The Changing Socio-ecology of Japan’s Ishikawa Coast

The Intergovernmental Panel on Climate Change (IPCC) Fourth Assessment Report identifies the need to make social-ecological systems more resilient by building “adaptive capacity”. One of the numerous marine socio-ecological systems in Japan that has attracted our research attention is in Ishikawa Prefecture.

Stretching along the Sea of Japan, the Ishikawa coast benefits from a number of diverse and contrasting coastal zone ecosystems exhibiting different physiographic, topographic and geomorphologic characteristics. From the northern (Noto) to southern (Kaga) districts, a large percentage of Ishikawa’s population depends on coastal and marine ecosystems and resources for their livelihoods, and major socio-economic activities like fisheries, tourism, shipping and agriculture depend on these resources. The Noto area in particular is acclaimed as one of the largest fisheries development ports in Japan.

Generally, Ishikawa’s climate can be described as being humid, wet and hot in summer and rainy and receiving lots of snow in winter. However, over the years the coastline has experienced rapid and serious erosion due to the combined effects of natural and anthropogenic factors. In the course of our recent study, we found there were significant spatial and temporal changes in some water quality parameters in the last three decades. It is expected that with differences in land use and human impact along the coast, coastal water quality may continue to degrade in these highly contrasting coastal systems.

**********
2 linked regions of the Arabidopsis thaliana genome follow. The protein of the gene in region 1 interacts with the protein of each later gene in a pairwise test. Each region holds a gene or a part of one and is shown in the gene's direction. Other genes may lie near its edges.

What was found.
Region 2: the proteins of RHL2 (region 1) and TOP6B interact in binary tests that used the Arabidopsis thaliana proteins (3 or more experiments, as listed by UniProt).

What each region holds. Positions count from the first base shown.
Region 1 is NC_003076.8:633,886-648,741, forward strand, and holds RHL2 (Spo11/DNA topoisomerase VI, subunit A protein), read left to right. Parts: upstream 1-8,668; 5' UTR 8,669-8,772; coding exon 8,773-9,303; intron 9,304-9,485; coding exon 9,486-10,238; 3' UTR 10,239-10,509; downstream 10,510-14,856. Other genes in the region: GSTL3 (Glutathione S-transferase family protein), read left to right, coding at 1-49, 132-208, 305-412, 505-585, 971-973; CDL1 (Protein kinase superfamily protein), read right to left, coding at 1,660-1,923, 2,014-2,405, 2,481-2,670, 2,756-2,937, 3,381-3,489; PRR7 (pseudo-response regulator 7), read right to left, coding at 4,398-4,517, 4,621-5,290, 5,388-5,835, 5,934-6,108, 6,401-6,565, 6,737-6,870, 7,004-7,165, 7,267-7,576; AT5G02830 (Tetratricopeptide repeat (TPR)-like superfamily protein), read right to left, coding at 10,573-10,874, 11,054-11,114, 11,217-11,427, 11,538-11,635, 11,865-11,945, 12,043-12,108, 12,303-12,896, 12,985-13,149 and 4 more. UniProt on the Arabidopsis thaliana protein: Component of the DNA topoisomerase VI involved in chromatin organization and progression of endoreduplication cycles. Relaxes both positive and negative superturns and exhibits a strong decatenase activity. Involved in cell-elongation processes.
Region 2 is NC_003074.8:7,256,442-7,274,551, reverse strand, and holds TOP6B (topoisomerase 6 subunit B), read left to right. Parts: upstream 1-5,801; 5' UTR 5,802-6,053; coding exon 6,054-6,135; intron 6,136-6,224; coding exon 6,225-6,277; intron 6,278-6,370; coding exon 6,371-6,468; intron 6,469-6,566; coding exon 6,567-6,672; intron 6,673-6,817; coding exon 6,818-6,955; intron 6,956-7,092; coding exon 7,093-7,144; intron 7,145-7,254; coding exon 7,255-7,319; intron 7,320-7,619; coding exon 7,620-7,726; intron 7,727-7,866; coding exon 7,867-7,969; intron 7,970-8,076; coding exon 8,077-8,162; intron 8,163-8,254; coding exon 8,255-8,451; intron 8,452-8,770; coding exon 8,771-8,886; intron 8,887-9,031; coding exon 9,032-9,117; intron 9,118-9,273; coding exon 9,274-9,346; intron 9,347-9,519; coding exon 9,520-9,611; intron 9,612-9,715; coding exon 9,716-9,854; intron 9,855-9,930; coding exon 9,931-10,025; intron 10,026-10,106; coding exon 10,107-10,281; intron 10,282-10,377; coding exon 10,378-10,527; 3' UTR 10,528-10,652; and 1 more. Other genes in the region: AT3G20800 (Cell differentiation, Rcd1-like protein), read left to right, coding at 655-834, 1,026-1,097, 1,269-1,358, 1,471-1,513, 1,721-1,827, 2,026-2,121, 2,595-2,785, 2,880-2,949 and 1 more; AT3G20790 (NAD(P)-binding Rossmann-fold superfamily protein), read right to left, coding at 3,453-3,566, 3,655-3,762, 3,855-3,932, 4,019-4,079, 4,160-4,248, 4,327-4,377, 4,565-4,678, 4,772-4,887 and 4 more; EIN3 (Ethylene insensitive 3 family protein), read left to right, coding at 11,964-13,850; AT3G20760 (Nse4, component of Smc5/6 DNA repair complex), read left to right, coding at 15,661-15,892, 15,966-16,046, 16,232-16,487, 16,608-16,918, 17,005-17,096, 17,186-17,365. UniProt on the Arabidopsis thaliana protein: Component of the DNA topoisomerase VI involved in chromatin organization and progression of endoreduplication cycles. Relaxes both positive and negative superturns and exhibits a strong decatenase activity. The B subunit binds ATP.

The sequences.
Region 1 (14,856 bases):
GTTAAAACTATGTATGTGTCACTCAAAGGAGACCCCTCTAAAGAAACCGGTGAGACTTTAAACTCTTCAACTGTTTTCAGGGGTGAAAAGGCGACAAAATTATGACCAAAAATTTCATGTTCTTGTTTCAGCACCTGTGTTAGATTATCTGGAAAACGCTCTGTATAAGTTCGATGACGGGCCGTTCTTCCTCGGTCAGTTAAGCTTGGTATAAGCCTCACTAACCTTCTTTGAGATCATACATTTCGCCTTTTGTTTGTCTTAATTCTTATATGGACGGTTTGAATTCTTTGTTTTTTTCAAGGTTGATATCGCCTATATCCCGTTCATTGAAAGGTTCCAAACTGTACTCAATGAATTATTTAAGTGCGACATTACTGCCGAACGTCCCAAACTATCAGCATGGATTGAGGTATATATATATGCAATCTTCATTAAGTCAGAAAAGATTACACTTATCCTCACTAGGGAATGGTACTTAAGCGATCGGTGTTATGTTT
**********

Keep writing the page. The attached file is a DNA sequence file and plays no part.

Drivers of socio-ecological systems variation

Our analysis found that chemical oxygen demand, an environmental quality standard for the conservation of the living environment and typical water quality indicator for organic contaminants, varied significantly along the coast. Also, over the last three decades, hydrogen ion concentration (pH) has dropped between 0.13–0.20 units, suggesting that the coastal waters have become more acidic due to a relative shift in pH to a lower value.

When carbon dioxide is absorbed by seawater, chemical reactions, known as ‘ocean acidification’, occur that reduce seawater pH, carbonate ion concentration, and saturation states of biologically important calcium carbonate minerals. Calcium carbonate minerals are critical because they are the building blocks for the skeletons and shells of many marine organisms at the bottom of the food chain.

“It is possible that the Sea of Japan is one of the first expanses of water affected by global warming... we very much fear that eventually the world's major oceans will also be affected.”